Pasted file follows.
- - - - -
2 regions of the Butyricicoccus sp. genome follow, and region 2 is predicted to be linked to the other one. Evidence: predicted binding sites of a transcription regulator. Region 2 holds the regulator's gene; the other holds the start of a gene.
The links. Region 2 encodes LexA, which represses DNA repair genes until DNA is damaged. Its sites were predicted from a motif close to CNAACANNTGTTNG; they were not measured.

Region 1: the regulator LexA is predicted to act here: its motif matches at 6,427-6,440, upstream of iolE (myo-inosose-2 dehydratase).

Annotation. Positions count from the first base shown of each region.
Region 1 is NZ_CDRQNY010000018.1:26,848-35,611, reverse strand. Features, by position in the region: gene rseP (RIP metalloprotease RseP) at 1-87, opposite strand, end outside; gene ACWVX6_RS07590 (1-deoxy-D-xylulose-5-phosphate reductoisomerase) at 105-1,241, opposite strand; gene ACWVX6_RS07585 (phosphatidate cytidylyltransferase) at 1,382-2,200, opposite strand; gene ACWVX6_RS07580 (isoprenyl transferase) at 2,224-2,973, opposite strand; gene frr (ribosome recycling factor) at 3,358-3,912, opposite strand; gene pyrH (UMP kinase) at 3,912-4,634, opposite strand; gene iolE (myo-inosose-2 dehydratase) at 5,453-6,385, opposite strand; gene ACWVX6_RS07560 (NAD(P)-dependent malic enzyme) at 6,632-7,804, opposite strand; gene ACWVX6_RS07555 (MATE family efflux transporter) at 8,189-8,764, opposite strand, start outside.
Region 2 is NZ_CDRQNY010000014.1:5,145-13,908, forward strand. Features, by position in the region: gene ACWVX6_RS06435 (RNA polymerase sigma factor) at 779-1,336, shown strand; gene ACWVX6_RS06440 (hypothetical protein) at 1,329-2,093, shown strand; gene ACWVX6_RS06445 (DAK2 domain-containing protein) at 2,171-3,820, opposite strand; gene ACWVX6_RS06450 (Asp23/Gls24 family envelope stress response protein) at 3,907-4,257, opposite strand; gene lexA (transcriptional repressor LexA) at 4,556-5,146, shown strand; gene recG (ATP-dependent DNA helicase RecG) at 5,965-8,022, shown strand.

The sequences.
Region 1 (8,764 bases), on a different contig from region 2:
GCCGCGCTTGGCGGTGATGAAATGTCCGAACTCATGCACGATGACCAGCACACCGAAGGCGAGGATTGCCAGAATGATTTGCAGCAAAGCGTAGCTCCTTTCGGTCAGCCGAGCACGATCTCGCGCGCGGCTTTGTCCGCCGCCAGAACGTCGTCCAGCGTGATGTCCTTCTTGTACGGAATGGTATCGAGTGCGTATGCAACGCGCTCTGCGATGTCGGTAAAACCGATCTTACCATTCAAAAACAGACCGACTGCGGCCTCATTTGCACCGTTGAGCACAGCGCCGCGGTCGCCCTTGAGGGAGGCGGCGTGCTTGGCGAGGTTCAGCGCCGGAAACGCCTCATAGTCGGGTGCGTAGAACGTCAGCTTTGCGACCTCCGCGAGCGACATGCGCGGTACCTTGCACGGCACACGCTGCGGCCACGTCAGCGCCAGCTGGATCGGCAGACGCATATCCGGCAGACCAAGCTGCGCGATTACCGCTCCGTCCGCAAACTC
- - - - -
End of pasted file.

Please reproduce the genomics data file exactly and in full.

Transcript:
2 regions of the Butyricicoccus sp. genome follow, and region 2 is predicted to be linked to the other one. Evidence: predicted binding sites of a transcription regulator. Region 2 holds the regulator's gene; the other holds the start of a gene.
The links. Region 2 encodes LexA, which represses DNA repair genes until DNA is damaged. Its sites were predicted from a motif close to CNAACANNTGTTNG; they were not measured.

Region 1: the regulator LexA is predicted to act here: its motif matches at 6,427-6,440, upstream of iolE (myo-inosose-2 dehydratase).

Annotation. Positions count from the first base shown of each region.
Region 1 is NZ_CDRQNY010000018.1:26,848-35,611, reverse strand. Features, by position in the region: gene rseP (RIP metalloprotease RseP) at 1-87, opposite strand, end outside; gene ACWVX6_RS07590 (1-deoxy-D-xylulose-5-phosphate reductoisomerase) at 105-1,241, opposite strand; gene ACWVX6_RS07585 (phosphatidate cytidylyltransferase) at 1,382-2,200, opposite strand; gene ACWVX6_RS07580 (isoprenyl transferase) at 2,224-2,973, opposite strand; gene frr (ribosome recycling factor) at 3,358-3,912, opposite strand; gene pyrH (UMP kinase) at 3,912-4,634, opposite strand; gene iolE (myo-inosose-2 dehydratase) at 5,453-6,385, opposite strand; gene ACWVX6_RS07560 (NAD(P)-dependent malic enzyme) at 6,632-7,804, opposite strand; gene ACWVX6_RS07555 (MATE family efflux transporter) at 8,189-8,764, opposite strand, start outside.
Region 2 is NZ_CDRQNY010000014.1:5,145-13,908, forward strand. Features, by position in the region: gene ACWVX6_RS06435 (RNA polymerase sigma factor) at 779-1,336, shown strand; gene ACWVX6_RS06440 (hypothetical protein) at 1,329-2,093, shown strand; gene ACWVX6_RS06445 (DAK2 domain-containing protein) at 2,171-3,820, opposite strand; gene ACWVX6_RS06450 (Asp23/Gls24 family envelope stress response protein) at 3,907-4,257, opposite strand; gene lexA (transcriptional repressor LexA) at 4,556-5,146, shown strand; gene recG (ATP-dependent DNA helicase RecG) at 5,965-8,022, shown strand.

The sequences.
Region 1 (8,764 bases), on a different contig from region 2:
GCCGCGCTTGGCGGTGATGAAATGTCCGAACTCATGCACGATGACCAGCACACCGAAGGCGAGGATTGCCAGAATGATTTGCAGCAAAGCGTAGCTCCTTTCGGTCAGCCGAGCACGATCTCGCGCGCGGCTTTGTCCGCCGCCAGAACGTCGTCCAGCGTGATGTCCTTCTTGTACGGAATGGTATCGAGTGCGTATGCAACGCGCTCTGCGATGTCGGTAAAACCGATCTTACCATTCAAAAACAGACCGACTGCGGCCTCATTTGCACCGTTGAGCACAGCGCCGCGGTCGCCCTTGAGGGAGGCGGCGTGCTTGGCGAGGTTCAGCGCCGGAAACGCCTCATAGTCGGGTGCGTAGAACGTCAGCTTTGCGACCTCCGCGAGCGACATGCGCGGTACCTTGCACGGCACACGCTGCGGCCACGTCAGCGCCAGCTGGATCGGCAGACGCATATCCGGCAGACCAAGCTGCGCGATTACCGCTCCGTCCGCAAACTC